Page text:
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HERAUSGEGEBEN VON WERNER D'INKA, BERTHOLD KOHLER, GÜNTHER NONNENMACHER, HOLGER STELTZNER
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F.A.Z.-Column by Emanuel Derman Gender Surrenders

The attributions of gender are getting more and more difficult. That’s why we have to think about them anew.

© Kat Menschik Vergrößern

When my son was about two years old, he used to confuse the words ‘yesterday’ and ‘tomorrow’, and ‘red’ and ‘green’, even though he wasn’t color blind and was already quite sophisticated with language. This persuaded me to half‐believe that the concepts of time and color were by no means self‐evident, but were rather inventions or discoveries – like agriculture or metal‐smelting, – made and then transmitted through the generations. Perhaps when a child remarks that the leaf of a tree and a sweater are both green, he or she is isolating some immensely abstract quality of two vastly different objects, a similarity that was once beyond human comprehension.

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I thought of this again when I read a trendy article in the New York Times called Generation LGBTQIA that described how the cutting edge (so to speak) of sexual rights on university campuses is now focused on transgender and even more exotic minorities. Same‐sex marriage is quotidian, but the notion of gender has become progressively richer, for better or worse, and LGBTQIA stands for Lesbian, Gay, Bisexual, Transgender, Queer or Questioning, Intersex, and Ally.

Feeling neglected and victimized

According to the Sapir-Whorf hypothesis, we can think or experience only those things we have words for, and invent words for them only when we begin to categorize and abstract the sensations. The Eskimos, some claim, have many more words for types of snow than we do, because snow is important to them and so they discovered how to discriminate and conceive of it more finely. Similarly, we couldn’t feel groovy until the 1960s, and we probably can’t any more.

The traditional male and female symbols are ♂ and ♀, but a quick glance at Wikipedia shows several more that apparently arose in the 1990s in the LGBT culture: for a virgin female, for a transgendered male, for intersex, for asexual, and so on. “Youth today do not define themselves on the spectrum of L.G.B.T.,” said Shane Windmeyer, a founder of the student group Campus Pride, as quoted in the Generation LGBTQIA article, whose crux is that digital gender states are not enough for us liberated Sexkimos, and that transgender kids feel neglected and victimized by now regular, previously irregular, LGB people.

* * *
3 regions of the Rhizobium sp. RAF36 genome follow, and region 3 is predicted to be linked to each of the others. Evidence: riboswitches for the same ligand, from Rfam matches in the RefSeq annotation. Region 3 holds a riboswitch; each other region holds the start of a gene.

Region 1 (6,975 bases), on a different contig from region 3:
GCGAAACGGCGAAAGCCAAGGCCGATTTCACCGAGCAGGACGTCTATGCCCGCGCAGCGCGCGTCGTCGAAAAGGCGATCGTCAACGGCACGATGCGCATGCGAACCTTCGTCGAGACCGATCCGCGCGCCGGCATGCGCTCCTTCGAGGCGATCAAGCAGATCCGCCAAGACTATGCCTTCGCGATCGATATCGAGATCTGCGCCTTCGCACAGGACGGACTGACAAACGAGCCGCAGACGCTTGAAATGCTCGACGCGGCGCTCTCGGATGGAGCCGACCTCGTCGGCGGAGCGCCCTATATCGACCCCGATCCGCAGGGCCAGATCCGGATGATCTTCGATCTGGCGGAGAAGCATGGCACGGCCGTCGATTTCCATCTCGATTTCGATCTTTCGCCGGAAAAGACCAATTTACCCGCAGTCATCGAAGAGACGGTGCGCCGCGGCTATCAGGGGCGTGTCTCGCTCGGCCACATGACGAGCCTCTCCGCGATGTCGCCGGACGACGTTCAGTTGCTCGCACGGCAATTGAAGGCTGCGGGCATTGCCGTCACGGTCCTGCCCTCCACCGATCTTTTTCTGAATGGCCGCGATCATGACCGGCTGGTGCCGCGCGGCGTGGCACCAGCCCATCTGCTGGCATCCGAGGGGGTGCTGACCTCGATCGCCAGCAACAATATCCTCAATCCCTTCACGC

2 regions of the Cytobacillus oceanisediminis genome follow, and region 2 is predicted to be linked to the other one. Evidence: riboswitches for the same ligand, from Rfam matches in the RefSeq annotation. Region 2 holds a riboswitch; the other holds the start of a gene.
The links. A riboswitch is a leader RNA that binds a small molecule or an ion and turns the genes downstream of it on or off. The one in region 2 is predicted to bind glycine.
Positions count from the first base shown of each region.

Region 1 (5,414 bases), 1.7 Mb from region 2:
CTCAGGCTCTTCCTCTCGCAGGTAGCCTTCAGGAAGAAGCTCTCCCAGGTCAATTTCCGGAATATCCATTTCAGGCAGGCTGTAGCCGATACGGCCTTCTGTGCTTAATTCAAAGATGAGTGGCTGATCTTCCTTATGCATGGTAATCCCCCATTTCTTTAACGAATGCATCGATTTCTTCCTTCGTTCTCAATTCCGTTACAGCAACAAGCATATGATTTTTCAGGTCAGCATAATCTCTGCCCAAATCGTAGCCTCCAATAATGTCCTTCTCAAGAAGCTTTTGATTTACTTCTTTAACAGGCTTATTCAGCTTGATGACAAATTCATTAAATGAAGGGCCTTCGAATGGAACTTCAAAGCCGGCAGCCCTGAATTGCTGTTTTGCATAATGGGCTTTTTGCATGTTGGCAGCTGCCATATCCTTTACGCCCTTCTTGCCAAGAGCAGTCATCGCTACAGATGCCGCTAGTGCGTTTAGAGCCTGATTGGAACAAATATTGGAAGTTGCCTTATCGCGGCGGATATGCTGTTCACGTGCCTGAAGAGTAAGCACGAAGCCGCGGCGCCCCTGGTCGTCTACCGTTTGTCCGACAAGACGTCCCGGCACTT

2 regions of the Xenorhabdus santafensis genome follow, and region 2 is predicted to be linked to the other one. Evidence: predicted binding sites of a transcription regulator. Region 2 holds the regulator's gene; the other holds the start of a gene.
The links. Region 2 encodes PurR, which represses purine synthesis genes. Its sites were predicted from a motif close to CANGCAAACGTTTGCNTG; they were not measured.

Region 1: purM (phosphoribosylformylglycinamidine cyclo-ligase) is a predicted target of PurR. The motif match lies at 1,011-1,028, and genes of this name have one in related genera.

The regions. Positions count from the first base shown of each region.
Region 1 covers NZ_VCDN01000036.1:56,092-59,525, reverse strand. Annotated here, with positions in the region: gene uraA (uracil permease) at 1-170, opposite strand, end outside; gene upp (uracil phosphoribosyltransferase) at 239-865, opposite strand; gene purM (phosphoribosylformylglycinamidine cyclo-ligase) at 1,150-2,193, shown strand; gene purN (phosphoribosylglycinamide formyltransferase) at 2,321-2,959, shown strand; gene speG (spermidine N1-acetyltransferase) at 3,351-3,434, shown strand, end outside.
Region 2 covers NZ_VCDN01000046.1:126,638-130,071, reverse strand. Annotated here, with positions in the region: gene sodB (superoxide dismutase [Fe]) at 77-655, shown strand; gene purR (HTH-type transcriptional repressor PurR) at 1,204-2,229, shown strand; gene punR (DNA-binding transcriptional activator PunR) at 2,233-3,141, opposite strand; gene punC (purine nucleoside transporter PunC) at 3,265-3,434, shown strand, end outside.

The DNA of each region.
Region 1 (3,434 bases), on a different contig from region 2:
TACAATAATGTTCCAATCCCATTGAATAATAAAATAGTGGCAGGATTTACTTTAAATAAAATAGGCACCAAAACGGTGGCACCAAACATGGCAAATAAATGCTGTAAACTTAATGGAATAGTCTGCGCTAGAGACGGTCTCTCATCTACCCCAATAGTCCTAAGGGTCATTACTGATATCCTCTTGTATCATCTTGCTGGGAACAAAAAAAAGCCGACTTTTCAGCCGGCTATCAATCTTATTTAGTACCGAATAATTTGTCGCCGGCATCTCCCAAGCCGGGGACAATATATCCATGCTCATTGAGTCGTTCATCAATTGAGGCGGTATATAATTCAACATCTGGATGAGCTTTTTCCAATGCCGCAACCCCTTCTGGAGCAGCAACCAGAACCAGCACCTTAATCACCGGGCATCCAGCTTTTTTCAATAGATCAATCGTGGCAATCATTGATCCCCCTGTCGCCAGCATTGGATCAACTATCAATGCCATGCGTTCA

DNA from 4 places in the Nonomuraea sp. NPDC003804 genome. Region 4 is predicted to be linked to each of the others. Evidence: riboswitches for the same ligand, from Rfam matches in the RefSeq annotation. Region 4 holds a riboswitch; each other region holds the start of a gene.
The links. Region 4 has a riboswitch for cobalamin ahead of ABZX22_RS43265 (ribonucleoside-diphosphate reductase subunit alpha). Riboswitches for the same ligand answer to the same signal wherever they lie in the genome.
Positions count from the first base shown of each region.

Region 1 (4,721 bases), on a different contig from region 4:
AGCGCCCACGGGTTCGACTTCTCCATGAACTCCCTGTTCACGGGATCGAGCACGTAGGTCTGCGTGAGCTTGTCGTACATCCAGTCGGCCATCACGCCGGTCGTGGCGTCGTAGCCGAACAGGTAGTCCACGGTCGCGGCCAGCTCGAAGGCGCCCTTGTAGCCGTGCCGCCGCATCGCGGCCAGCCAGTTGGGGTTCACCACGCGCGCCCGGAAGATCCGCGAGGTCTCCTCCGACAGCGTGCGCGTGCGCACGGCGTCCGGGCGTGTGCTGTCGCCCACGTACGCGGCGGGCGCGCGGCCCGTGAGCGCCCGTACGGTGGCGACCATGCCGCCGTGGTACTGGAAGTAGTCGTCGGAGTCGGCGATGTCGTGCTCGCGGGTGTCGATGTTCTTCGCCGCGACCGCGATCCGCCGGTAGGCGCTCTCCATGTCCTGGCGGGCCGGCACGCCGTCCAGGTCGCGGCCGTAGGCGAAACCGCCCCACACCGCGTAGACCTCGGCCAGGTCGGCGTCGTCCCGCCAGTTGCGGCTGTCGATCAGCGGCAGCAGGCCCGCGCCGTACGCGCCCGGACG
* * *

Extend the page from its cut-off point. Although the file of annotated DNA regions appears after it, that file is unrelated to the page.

A red circle isn’t enough

If digital gender isn’t rich enough, then perhaps we need an analog scheme with enough dimensions to make everyone a minority, something like the figure with three boxes I came up with below, with each box a continuum.

The first box on the lower left describes “biology” that depends on the structure of the sexual organs, that can lie between 0% and 100% on either of the male and female axes. (I assume that femaleness and maleness are independent characteristics, and that femaleness is neither the opposite nor the absence of maleness.) The little red circle on the left side of the Organs box shows the Cartesian coordinates of someone, for example, whose organs are predominantly male with a slight touch of female.

Infografik / Geschlechterzuschreibungen / Analoge Geschlechtseinordnung

But that red circle isn’t enough, and further qualities are shown in the box to which it expands to the right. Whatever gender your organs, what’s almost as important is what you feel like: masculine, feminine, or something in between? The red circle in the box to the right denotes your experience of yourself on the masculine and feminine spectrum. In the example, psychological gender is mostly female, with a little bit of male.

But no matter what you feel like, what also counts is what gender you’re attracted to. Hence the coordinates of the final circle in the final box. (To be entirely accurate, what you’re attracted to could itself be some configuration of the three boxes rather than just some mix of masculine and feminine, but that would involve us in what mathematicians call recursion, which I’m avoiding for now.)

Varying identities

In this scheme there are many genders that don’t even have names yet. The figure below contains diagrams of just a few gender states that do. The Male Lesbian is a physiological male who feels like a woman and is attracted to women. The Transgendered Male is denoted by the removal of male organs and the (presumably imperfect) creation of female ones.

A much briefer form of notation, like musical staves, would consist simply of three sequential boxes with dots inside. That tells you most of what you need to know.

Some of the students in the Generation LGBTQIA article claim to have identities that vary with time, so that the coordinates in the final two boxes move about each day or week, rather than remaining stationary. Schopenhauer wrote: You can do what you want but you can’t want what you want. Arlo Guthrie in the 1960s sang: You can get anything you want in Alice’s Restaurant. Maybe eventually you can be anything you want in Alice’s Restaurant too, with no‐one giving a damn about it, and no one feeling victimized. Is that groovy? I don’t know, but neither I nor you have much control over it.

Infografik / Geschlechterzuschreibungen / Schema der Geschlechter

Infografik / Geschlechterzuschreibungen / Kürzere Notation

Infografik / Geschlechterzuschreibungen / Variierende Identität

Quelle: F.A.Z.

 
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Veröffentlicht: 18.02.2013, 12:31 Uhr

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